December 29, 2005
High Antioxidant Diet May Delay Age-Related Macular DegenerationTopics: Medicine
Age-related macular degeneration (AMD) is the most prevalent cause of irreversible blindness in developed countries. It is the most common cause of vision loss in the United States in those 50 or older, and its prevalence increases with age. AMD is caused by hardening of the arteries that nourish the retina. This deprives the sensitive retinal tissue of oxygen and nutrients that it needs to function and thrive. As a result, the central vision deteriorates.
However, a study published in the Dec. 28 issue of the Journal of the American Medical Association, suggests that a diet high in antioxidants, including vitamins C and E, may forestall age-related macular degeneration.
According to researchers that conducted the study, older individuals who consumed above-median amounts of beta carotene, zinc, and vitamins C and E in their diet were 35% less likely to be diagnosed with the disease.
There is evidence that antioxidant supplements can be beneficial. The randomized, placebo-controlled Age-Related Eye Disease Study (AREDS) showed that supplement intake of five to 13 times the recommended daily allowance (RDA) of beta carotene, vitamins C and E, and zinc, given to participants from retinal clinics with early or monocular late AMD, resulted in a 25% reduction in the five-year progression to late age-related macular degenerationIn the study, dietary intake of both vitamin E and zinc was inversely associated with incident AMD, with a hazard ratio (HR) per standard deviation increase of intake for vitamin E of 0.92 (95% confidence interval [CI], 0.84-1.00). For zinc the HR was 0.91 (95% CI, 0.83-0.98). An above-median intake of all 4 nutrients, beta carotene, vitamin C, vitamin E, and zinc, was associated with a 35% reduced risk (HR, 0.65; 95% CI, 0.46-0.92) of AMD, and exclusion of supplement users did not affect the results.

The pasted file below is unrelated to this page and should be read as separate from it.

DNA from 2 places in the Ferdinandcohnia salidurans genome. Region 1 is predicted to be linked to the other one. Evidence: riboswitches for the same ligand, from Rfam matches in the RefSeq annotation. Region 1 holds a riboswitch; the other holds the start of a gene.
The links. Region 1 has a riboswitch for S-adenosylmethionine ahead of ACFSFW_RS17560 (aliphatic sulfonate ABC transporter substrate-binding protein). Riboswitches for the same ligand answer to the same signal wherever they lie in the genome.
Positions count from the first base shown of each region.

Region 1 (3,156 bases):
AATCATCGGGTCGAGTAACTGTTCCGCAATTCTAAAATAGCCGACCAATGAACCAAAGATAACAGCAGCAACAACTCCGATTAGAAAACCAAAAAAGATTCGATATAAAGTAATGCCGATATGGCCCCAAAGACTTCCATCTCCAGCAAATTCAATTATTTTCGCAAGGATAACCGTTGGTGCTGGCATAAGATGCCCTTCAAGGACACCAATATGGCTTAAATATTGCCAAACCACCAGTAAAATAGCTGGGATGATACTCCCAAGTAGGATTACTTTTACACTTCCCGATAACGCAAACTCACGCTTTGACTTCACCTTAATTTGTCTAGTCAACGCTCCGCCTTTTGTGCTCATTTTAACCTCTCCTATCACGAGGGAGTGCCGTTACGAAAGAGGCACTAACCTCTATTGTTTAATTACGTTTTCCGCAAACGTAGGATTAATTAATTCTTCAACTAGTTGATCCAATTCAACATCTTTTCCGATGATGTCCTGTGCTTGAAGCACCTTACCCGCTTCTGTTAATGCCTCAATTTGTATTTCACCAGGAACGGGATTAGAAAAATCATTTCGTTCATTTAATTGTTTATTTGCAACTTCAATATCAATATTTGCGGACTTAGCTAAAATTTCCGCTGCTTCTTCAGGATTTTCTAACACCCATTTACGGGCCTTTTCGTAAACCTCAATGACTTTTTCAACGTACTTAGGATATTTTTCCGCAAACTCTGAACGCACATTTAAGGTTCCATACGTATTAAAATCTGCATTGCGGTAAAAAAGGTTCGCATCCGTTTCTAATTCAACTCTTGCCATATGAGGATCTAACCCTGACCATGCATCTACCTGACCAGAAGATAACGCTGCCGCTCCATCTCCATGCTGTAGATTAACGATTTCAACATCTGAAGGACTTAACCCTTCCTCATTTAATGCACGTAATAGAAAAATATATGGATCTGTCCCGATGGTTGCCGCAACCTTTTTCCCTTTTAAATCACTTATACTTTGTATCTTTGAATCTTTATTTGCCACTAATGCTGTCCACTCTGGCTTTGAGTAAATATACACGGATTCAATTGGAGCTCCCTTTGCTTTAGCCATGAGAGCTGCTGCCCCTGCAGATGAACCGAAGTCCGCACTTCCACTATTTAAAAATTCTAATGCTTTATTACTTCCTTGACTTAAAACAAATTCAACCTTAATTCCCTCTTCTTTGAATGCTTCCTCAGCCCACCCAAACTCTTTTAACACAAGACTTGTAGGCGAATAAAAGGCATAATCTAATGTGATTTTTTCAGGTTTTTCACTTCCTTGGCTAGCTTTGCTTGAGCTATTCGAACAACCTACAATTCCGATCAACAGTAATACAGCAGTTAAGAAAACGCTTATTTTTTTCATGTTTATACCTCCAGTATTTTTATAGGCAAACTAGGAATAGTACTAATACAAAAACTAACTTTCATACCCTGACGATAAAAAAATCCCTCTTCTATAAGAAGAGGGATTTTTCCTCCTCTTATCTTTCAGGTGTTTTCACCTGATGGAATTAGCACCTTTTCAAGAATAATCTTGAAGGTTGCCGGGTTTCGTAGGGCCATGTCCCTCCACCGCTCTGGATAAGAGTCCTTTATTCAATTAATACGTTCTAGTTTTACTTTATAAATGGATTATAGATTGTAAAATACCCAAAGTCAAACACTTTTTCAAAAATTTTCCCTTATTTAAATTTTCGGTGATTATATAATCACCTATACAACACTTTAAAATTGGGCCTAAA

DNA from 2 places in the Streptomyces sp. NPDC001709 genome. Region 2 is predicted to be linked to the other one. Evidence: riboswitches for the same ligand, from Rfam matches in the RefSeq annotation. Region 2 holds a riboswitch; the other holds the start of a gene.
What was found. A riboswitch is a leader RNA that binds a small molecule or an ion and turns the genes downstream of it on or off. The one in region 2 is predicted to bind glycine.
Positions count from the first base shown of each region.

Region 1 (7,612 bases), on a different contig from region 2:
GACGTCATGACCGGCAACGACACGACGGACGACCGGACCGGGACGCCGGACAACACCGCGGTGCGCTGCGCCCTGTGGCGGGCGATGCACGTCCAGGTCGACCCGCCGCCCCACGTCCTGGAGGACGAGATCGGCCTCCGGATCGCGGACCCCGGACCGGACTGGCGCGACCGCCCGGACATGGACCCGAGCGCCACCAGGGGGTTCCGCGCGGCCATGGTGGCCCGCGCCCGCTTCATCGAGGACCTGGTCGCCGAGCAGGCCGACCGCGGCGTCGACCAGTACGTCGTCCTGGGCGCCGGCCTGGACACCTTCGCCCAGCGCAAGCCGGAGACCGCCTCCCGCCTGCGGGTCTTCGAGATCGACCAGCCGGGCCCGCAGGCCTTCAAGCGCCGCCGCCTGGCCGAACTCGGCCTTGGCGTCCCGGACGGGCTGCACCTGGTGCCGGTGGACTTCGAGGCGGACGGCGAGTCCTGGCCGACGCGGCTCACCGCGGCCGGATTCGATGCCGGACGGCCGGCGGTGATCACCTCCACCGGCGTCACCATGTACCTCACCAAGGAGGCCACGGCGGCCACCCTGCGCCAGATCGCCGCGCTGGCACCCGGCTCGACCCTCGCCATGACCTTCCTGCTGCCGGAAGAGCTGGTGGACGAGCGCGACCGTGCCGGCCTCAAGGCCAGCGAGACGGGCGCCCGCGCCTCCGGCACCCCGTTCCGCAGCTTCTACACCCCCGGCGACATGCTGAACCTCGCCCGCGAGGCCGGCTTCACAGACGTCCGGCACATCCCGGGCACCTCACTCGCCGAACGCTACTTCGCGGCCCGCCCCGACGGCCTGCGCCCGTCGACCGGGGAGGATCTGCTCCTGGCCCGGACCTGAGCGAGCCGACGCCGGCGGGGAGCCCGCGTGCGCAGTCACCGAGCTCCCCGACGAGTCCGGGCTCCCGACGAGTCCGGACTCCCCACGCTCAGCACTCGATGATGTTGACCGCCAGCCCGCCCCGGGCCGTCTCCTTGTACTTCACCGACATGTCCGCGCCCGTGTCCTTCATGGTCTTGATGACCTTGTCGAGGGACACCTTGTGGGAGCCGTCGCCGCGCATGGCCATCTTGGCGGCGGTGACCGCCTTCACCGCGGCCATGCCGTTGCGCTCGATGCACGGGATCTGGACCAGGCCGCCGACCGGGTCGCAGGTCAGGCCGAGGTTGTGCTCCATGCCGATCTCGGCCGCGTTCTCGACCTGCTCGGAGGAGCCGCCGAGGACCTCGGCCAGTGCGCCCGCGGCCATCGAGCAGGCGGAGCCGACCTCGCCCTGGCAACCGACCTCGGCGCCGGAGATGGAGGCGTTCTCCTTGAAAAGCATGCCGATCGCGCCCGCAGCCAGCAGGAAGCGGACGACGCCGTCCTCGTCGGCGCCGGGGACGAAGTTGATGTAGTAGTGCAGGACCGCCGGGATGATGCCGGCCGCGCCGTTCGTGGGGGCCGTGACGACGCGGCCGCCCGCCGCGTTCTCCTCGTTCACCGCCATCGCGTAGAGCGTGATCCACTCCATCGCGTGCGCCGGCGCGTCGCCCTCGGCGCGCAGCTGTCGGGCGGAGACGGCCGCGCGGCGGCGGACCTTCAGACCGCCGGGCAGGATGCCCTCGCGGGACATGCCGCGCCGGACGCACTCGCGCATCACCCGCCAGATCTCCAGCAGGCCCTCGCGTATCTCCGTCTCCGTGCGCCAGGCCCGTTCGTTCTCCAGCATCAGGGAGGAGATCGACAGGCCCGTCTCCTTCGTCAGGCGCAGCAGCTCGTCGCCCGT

It's important to keep in mind that the data needs to be confirmed by a prospective trial designed to evaluate the specific effects of these compounds before definitive recommendations can be made.
Antioxidant supplements prevent oxidation of cysteine/cystine redox in patients with age-related macular degeneration
Posted by Richard at December 29, 2005 10:13 PM
Thank you for this information. I will definitely be sharing it with friends and family as well as clients.
Posted by: Sandstorm at January 1, 2006 2:33 PM
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